The 28 countries in the European Union continue to lead the world fight on climate change when, earlier this month, they announced steps to tighten the screws on carbon trading. Following a year of internal wrangling, an agreement was reached making it more expensive for businesses in the EU to burn fossil fuels. Under the cap-and-trade scheme, companies pay per ton of carbon dioxide they release into the atmosphere, with the pollution certificates traded on the market.
EU Charging Ahead in Efforts to Halt Climate Change
While many around the world argue whether a case for climate change (and in particular, global warming) even exists, the EU is way ahead of the field with its latest efforts to beef up its carbon trading system.
In fact, of the top 10 climate-change countries in the world, eight are within the European Union – incidentally, the world’s largest economy – including the UK, Portugal, Ireland and France. In Europe, there is little argument that climate change is a huge concern. The British Prime Minister, David Cameron, said that he was in no doubt that climate change was to blame for the recent flooding in the UK.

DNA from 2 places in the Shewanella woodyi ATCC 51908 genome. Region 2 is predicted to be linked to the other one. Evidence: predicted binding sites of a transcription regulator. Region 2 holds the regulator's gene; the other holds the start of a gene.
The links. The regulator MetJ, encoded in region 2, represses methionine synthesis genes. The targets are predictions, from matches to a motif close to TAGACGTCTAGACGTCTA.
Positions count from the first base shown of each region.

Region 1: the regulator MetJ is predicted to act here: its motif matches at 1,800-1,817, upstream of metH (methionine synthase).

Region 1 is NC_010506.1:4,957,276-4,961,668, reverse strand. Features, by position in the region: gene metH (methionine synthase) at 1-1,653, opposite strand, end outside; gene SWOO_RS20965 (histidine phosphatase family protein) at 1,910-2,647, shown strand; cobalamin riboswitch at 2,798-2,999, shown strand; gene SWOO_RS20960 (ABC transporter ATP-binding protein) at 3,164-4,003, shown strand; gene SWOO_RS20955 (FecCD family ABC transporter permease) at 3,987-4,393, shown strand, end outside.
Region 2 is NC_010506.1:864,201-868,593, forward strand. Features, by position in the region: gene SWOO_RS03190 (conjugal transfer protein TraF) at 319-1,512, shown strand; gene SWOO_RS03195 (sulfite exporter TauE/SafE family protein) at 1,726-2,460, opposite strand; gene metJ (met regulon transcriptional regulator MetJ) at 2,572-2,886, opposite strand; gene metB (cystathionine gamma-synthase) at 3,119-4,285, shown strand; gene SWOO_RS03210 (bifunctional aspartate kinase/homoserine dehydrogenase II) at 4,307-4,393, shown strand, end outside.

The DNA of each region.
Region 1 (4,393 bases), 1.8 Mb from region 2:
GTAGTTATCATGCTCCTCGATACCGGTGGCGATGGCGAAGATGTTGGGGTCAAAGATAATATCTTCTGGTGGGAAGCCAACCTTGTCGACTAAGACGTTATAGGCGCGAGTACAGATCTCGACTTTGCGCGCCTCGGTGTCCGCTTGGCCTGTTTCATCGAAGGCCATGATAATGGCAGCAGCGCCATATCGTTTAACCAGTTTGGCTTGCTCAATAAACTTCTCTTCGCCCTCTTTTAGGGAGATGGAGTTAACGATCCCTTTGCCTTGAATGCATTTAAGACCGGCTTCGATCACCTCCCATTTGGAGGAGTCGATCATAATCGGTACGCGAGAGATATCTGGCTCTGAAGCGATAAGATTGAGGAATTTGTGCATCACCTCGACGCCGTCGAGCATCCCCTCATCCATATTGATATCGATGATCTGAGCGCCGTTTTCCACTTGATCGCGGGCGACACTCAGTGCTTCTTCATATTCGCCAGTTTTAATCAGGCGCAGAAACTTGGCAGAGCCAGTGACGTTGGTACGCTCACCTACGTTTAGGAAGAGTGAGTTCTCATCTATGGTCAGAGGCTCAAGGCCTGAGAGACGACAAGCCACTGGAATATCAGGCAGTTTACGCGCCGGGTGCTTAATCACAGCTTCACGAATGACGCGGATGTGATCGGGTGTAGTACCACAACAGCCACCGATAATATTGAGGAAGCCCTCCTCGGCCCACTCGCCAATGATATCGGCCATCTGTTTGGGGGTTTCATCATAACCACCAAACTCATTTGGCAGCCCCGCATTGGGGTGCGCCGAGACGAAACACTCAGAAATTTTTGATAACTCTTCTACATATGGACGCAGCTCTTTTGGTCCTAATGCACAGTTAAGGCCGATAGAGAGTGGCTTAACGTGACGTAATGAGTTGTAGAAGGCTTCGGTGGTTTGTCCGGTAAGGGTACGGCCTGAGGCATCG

How are the US and Canada Faring in the Climate Change Performance Index?
On this side of the pond, things are not looking quite so rosy. The US recently ranked 43rd and Canada 58th out of 58 on the Climate Change Performance Index. While efforts by the Obama administration to introduce a similar cap-and-trade bill at the federal level were shot down on Capitol Hill, California has been more successful in its efforts. The state’s biggest industrial polluters have been set a limit on the amount of carbon they are allowed to emit.
Looking To the Future
Clearly, we have a long way to go before we can begin to level out the playing field. While the US has reduced greenhouse emissions by 8% under the Obama administration, there is still much to be learned from European counterparts when it comes to addressing climate change and its global impact.
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